and it’s a shame I can’t do more for them.

“I try to handsell
everything,” Howell says, explaining how he has built
Federal’s high-end bourbon sales. “I’d like to do more
tastings; I’ve had Jimmy Russell and Fred Noe in. I’d like
to get Buffalo Trace in on that. I have over 2OO bottles of
whisky open. But I can get people over from Scotland to do a
tasting easier than someone from Kentucky. The consumer
should be able to see and taste and enjoy these

Kris Comstock, Buffalo
Trace’s brand manager, defends what looks like shorting.
“Supply is a real issue,” he says. “We worked on the Sazerac
Rye (6-year-old) packaging and put the whiskey away before
it got hot. We’re still allocating, and will be for quite a
while. We’re getting a few more thousand cases, but that’s
like spitting in the ocean.

“We’ve gotten ahead of
ourselves with expanding sometimes,” he explains. “Buffalo
Trace is our flagship brand. We’ve been making it since
1999, which seems like a long time. People want us to do a
line extension, but 99% of the people in the world have
never heard of it! Our long-term goal for it is for everyone
to afford it and get it everywhere. My long-term is 2O47.
I’ll be giving tours in a walker. But we’ll have Buffalo
Trace everywhere. You’ve got to think that far

It’s somewhat amazing that
this category’s biggest problem is now keeping up with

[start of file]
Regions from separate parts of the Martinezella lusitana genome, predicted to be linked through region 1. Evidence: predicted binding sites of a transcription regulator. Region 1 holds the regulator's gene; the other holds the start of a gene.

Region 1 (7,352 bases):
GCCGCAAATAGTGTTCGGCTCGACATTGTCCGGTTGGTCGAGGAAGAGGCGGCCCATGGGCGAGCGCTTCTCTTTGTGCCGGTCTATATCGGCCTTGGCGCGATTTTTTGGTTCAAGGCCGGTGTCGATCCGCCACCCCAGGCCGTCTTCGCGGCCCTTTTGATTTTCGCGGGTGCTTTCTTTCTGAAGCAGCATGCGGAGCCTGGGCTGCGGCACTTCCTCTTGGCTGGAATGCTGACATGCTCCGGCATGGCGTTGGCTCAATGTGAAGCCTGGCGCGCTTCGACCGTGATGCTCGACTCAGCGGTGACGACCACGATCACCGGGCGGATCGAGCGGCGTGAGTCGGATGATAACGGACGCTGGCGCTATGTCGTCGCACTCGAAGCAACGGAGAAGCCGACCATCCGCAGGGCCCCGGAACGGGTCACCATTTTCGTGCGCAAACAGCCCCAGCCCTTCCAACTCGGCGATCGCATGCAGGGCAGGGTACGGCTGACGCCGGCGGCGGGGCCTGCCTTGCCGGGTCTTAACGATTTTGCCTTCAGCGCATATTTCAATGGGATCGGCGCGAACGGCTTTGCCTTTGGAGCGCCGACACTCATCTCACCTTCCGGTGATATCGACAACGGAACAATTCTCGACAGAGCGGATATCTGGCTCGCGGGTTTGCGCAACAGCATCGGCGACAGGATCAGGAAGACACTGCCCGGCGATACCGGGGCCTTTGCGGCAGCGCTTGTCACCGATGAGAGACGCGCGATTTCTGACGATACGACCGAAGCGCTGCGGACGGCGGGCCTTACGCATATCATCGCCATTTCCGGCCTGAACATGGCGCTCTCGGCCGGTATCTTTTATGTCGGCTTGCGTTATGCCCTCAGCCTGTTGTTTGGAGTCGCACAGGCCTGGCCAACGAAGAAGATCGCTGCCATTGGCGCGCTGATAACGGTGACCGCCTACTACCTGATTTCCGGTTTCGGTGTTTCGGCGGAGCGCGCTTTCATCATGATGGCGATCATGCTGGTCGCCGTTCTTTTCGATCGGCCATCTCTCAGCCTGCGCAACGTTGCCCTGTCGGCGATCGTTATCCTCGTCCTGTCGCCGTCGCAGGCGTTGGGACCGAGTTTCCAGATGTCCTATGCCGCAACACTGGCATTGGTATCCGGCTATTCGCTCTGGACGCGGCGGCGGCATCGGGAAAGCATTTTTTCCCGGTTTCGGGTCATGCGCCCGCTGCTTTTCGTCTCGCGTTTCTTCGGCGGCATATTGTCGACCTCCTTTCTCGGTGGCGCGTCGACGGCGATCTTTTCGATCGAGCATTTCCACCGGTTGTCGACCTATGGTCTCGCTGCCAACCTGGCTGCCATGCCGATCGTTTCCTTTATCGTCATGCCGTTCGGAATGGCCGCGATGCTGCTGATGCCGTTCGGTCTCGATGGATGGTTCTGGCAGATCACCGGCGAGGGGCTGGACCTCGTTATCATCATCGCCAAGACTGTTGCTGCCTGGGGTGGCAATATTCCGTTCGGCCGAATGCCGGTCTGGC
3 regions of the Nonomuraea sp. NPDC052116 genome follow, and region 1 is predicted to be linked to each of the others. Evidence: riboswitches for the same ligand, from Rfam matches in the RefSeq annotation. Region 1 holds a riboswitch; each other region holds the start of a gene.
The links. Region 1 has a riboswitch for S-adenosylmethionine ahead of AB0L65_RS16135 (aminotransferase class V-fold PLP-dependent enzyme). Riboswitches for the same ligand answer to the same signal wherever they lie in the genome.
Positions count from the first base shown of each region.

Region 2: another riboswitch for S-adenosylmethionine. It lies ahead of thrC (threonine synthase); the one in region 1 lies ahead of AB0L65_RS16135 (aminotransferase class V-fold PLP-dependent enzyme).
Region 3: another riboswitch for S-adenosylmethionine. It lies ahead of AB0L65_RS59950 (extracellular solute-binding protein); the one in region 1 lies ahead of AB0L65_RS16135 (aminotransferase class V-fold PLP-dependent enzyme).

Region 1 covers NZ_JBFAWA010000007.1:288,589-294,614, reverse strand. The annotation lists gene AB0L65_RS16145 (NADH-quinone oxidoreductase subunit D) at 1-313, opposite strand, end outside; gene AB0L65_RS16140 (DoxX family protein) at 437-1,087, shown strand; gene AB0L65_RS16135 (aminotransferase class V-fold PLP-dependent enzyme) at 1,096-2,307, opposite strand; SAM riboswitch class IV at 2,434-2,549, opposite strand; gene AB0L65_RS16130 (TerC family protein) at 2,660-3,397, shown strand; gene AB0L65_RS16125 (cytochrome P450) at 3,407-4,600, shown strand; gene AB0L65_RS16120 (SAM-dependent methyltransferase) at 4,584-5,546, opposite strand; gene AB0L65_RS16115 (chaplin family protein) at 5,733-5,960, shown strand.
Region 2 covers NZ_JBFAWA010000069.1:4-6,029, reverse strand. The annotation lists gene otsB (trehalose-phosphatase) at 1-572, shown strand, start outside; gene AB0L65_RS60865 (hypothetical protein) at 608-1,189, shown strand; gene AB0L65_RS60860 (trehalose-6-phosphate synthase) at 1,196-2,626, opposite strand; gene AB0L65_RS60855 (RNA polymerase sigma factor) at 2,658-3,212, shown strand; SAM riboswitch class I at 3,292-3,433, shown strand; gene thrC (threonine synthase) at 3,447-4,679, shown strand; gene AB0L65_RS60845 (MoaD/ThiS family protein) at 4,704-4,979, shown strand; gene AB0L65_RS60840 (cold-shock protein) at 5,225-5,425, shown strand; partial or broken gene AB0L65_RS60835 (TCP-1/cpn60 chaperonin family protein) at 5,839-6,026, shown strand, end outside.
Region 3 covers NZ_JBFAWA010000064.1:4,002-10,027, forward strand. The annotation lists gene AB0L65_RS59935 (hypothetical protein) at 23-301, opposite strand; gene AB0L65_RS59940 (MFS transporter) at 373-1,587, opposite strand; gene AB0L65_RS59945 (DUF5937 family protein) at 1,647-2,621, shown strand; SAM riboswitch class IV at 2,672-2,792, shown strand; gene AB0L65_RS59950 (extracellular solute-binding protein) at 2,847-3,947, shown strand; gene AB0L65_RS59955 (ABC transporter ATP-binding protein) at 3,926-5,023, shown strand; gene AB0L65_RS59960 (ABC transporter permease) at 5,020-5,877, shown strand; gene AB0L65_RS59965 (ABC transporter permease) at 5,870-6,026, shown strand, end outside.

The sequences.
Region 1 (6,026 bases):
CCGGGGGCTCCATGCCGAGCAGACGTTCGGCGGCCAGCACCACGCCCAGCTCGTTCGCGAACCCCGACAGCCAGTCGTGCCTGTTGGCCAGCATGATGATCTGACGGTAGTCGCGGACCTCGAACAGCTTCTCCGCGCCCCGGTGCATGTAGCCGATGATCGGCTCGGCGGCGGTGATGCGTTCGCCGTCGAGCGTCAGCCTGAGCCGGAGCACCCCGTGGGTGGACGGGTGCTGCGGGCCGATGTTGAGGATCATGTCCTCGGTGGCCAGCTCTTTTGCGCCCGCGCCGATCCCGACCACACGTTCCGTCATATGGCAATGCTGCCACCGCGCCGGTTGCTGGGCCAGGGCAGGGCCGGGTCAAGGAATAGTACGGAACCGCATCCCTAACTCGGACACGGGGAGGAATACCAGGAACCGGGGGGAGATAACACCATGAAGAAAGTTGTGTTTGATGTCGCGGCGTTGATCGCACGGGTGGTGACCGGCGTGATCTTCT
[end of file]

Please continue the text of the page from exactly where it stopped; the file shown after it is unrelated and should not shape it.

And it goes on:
demand. After years of putting away whiskey they weren’t
sure there’d be a market for, distillers are now scouring
warehouses for forgotten gems, and expanding their
facilities for the first time in decades. “It’s a great and
terrible time,” says Larry Kass, and he’s right on the

But just like the Great
Tequila Scare, when gloom and doom was predicted because of
a huge agave shortage . . . we’ll get through this. All you,
and the producers, and the brand ambassadors, have to do is
keep the interest in the category alive ’til the cavalry
comes over the hill in a few years, and we’ll see American
Straight Whiskey start living up to its promise. As Frank
said, “The Best is Yet to Come.”


been talking about the boom in rye whiskey for
years – largely because whiskey writers really
liked rye whiskey and couldn’t understand why it
didn’t sell – and it’s finally coming true. Which
teach us to shut up about good stuff, because now
that everyone wants it, you can’t find the

pretty much can’t keep it on the shelf,” says Joe
Howell, manager at Federal Wine & Spirits in